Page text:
Canyonlands National Park is a unique outdoor museum of natural history and geology. It is a landscape dominated by rock. Here erosion has sculpted, sliced, and shaped the bedrock into cliffs, pinnacles, flying buttresses, minarets, abrupt canyons, and rounded domes. The horizontal strata of sedimentary rocks, stacked like layers on a wedding cake, yields a lesson in geological history. Each rock layer seen here—Navajo sandstone, Kayenta Formation, Wingate sandstone, the Chinle and Moenkopi Formations, White Rim sandstone, and Cutler Formation—tells a tale of the earth’s varied history.
The cliff-forming Navajo and Wingate sandstones were deposited as immense sand dunes that blanketed most of Utah during the Mesozoic Era. Earlier formations were laid down as sand, silt, and mud on floodplains and broad river deltas during moister times.
The Island in the Sky sits atop a massive 1500 foot mesa, quite literally an Island in the Sky. Twenty miles (32.2 km) of paved roads lead to many of the most spectacular views in Canyon Country. And, Island in the Sky is a natural observation platform. Vistas rival those found anywhere. We can explore with any of several excellent short hikes on the mesa (Grand View, White Rim Overlook, Mesa Arch, Aztec Butte, Whale Rock, or Upheaval Dome Overlook).
Sandstone layers of varying hardness make up Canyonlands' visible rock. But the character of the land is largely shaped by underlying salt deposits, which, under tremendous pressure from the rock above, push upward, forming domes that fracture the surface.
Yearly rainfall averages eight inches but varies greatly from year to year. Trees that grow here have to be tough and resilient. In drought years, junipers survive by limiting growth to a few branches, letting the others die. Gnarled juniper and pinyon pine take root in the rimlands wherever soil collects, including slickrock cracks and potholes.
Toward the Visitor Center
The approach enters the park after crossing 18 miles of BLM-managed land - the road runs along a narrowing ravine (Sevenmile Canyon), climbs the steep cliffs on the south side then ascends more gently over uneven, partly wooded ground to the flat grasslands in the center of the plateau. Just before the park boundary, a turn-off leads to Dead Horse State Park.
The Scenic Drive
The flat land at the top of the Island in the Sky mesa becomes narrower towards the south as the river confluence approaches. After the entrance station and visitor center , the first viewpoint is over Shafer Canyon to the east, a steep drainage containing a rough 4WD track that descends to the Colorado, becomes paved at the mining settlement of Potash and joins US 191 just north of Moab. To the west, the land drops away at the head of another canyon (Taylor), leaving quite a narrow strip of land in between (The Neck), but the plateau widens for the next few miles as the road crosses a flat meadow known as Grays Pasture, the original name for this whole area. The next canyon on the east (Trail) causes the plateau to split into two forks, as does the scenic drive. The west road leads past the main campground and an overlook of the Green River, both at Willow Flat, then descends gradually to the end of the mesa at Upheaval Dome. Also near the road junction are two short trails - to Mesa Arch, a graceful span of Navajo sandstone framing distant canyons to the northeast, and to some Anasazi granaries on Aztec Butte - plus one longer route that descends to the White Rim and the Green River.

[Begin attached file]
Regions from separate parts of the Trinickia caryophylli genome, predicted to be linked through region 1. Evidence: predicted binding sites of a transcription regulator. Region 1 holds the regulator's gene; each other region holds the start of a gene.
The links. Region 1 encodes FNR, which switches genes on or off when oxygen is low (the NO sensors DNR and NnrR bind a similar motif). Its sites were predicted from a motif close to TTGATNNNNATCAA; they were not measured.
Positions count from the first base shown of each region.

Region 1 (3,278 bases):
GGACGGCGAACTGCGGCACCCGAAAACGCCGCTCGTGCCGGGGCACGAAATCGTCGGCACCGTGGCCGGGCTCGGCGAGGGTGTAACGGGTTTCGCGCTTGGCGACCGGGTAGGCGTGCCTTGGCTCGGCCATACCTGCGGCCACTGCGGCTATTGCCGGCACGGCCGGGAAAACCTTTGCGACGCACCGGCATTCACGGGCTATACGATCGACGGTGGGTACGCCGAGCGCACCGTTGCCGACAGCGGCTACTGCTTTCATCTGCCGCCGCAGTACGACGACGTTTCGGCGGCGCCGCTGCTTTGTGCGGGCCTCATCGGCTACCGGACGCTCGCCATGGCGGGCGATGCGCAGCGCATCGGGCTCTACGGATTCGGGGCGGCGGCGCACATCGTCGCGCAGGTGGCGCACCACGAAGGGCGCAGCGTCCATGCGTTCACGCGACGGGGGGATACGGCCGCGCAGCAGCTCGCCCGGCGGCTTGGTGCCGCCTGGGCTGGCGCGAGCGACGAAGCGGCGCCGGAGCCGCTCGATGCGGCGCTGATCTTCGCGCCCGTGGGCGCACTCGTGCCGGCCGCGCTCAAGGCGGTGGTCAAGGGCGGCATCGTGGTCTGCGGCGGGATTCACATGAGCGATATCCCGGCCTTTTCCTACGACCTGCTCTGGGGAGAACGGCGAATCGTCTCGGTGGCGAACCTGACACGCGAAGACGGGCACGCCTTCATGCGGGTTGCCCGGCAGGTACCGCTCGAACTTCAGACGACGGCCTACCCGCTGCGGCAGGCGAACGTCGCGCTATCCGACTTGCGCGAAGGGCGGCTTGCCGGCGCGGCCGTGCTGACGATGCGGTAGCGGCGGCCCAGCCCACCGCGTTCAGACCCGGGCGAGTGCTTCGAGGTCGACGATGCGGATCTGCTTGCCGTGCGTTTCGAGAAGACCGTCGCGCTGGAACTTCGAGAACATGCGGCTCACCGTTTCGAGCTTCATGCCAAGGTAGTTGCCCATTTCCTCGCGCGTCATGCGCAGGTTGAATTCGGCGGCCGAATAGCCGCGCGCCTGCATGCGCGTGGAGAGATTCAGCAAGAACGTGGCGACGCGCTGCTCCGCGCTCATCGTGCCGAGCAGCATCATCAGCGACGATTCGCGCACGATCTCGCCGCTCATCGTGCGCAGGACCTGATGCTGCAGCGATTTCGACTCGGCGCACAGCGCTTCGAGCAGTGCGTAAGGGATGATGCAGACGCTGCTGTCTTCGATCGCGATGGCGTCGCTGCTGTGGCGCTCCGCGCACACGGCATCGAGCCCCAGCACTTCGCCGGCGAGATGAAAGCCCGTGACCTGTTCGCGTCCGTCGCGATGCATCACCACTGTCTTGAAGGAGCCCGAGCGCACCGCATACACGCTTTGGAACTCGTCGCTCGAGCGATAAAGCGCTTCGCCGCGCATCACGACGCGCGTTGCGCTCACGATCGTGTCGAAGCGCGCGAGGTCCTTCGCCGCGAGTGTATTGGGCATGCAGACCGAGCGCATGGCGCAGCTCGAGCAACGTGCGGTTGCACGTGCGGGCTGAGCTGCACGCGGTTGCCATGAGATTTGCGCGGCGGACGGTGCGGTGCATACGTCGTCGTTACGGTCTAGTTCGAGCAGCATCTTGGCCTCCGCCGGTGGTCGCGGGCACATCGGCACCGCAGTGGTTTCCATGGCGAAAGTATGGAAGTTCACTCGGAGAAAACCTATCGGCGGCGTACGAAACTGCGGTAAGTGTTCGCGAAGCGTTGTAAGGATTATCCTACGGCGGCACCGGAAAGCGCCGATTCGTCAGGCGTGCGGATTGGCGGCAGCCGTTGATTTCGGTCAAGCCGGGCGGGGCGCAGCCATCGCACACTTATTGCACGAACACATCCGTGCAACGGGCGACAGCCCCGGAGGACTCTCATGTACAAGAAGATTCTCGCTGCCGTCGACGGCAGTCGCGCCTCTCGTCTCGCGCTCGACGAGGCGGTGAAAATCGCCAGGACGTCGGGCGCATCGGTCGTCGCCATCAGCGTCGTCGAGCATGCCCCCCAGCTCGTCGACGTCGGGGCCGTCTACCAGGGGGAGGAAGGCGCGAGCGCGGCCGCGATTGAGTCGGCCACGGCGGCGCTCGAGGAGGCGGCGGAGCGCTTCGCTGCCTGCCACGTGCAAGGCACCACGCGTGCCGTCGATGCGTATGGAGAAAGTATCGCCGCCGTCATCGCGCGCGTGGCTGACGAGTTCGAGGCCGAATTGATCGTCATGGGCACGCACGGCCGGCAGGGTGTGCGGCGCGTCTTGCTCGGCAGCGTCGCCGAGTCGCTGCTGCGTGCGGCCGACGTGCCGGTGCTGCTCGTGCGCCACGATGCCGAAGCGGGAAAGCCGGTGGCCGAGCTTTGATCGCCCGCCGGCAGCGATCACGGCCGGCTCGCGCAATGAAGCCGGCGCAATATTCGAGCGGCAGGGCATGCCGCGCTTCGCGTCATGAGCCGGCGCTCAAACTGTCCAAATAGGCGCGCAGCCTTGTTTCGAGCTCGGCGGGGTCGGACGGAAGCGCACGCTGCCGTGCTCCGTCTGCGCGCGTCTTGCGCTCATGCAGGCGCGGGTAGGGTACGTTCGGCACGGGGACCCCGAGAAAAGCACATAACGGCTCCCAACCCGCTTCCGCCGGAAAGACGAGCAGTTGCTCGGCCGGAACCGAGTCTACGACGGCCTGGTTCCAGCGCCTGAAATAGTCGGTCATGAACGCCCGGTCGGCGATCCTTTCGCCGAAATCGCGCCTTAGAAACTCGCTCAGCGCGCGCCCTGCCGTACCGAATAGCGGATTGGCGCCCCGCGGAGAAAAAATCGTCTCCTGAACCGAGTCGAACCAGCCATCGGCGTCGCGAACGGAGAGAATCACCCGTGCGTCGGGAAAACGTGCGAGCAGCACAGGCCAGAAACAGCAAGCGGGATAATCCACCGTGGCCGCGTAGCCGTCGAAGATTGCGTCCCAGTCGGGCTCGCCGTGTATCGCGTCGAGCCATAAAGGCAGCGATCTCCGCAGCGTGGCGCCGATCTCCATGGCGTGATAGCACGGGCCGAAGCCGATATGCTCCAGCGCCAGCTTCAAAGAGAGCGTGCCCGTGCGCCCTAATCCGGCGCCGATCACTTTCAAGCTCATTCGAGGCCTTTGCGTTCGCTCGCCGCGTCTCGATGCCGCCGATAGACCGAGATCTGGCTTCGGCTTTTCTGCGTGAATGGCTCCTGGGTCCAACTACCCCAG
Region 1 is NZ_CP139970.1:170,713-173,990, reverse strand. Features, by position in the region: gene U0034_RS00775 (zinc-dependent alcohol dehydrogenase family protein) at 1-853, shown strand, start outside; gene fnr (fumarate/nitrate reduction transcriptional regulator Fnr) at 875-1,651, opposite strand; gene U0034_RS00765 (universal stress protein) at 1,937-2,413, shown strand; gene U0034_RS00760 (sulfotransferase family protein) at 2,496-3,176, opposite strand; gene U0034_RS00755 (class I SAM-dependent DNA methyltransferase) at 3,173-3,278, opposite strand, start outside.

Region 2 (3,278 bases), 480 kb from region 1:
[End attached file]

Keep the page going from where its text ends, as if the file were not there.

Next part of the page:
Grand View Point
The remaining 5 miles of the main road cross a rather narrower plateau, past several overlooks. The park road ends at Grand View Point, which offers magnificent vistas across the Colorado canyons and the spires of Monument Basin, to the distant La Sal mountains in the east and the Needles area to the south. A further one mile, 20 minute walk southwards along the Grand View Trail leads to the very end point of the Island in the Sky plateau, where the cliffs drop away in all directions, and the canyons of both rivers can be seen. The actual confluence point is hidden, but can be reached by a long trail starting in the Needles section of the park.
From the rim you glimpse only segments of the Green River and the Colorado River, which flow together at the heart of Canyonlands. But everywhere you see the water's work: canyon mazes, unbroken scarps, sandstone pillars.
The Needles, The Maze
The paths of the merging rivers divide the park into three districts. The high mesa known as the Island in the Sky rises as a headland 2,000 feet above the confluence. South of the Island and east of the confluence is The Needles, where red- and white-banded pinnacles tower 400 feet over grassy parks and sheer-walled valleys. A confusion of clefts and spires across the river to the west marks The Maze, a remote region of pristine solitude. On every side the ground drops in great stairsteps. Flat benchlands end abruptly in rock walls on one side and sheer drops on the other. It is a right-angled country of standing rock, and only a few paved roads probe the edges of the park's 527 square miles.
The Colorado and Green rivers are calm upstream of the Confluence, ideal for canoes, kayaks and other shallow water craft. Below the Confluence, the combined flow of both rivers spills down Cataract Canyon with remarkable speed and power, creating a world-class stretch of white water.
Canyonlands is a paradise for photographers. Under conditions of constantly changing light, the varicolored landscape provides limitless photographic opportunities. Often, the difference between an average photograph and an exceptional photograph is good lighting. Low sun angles at sunrise and sunset can add brilliant color to the rock. Scattered clouds can also add depth to an image and a passing storm can provide extremely dramatic lighting.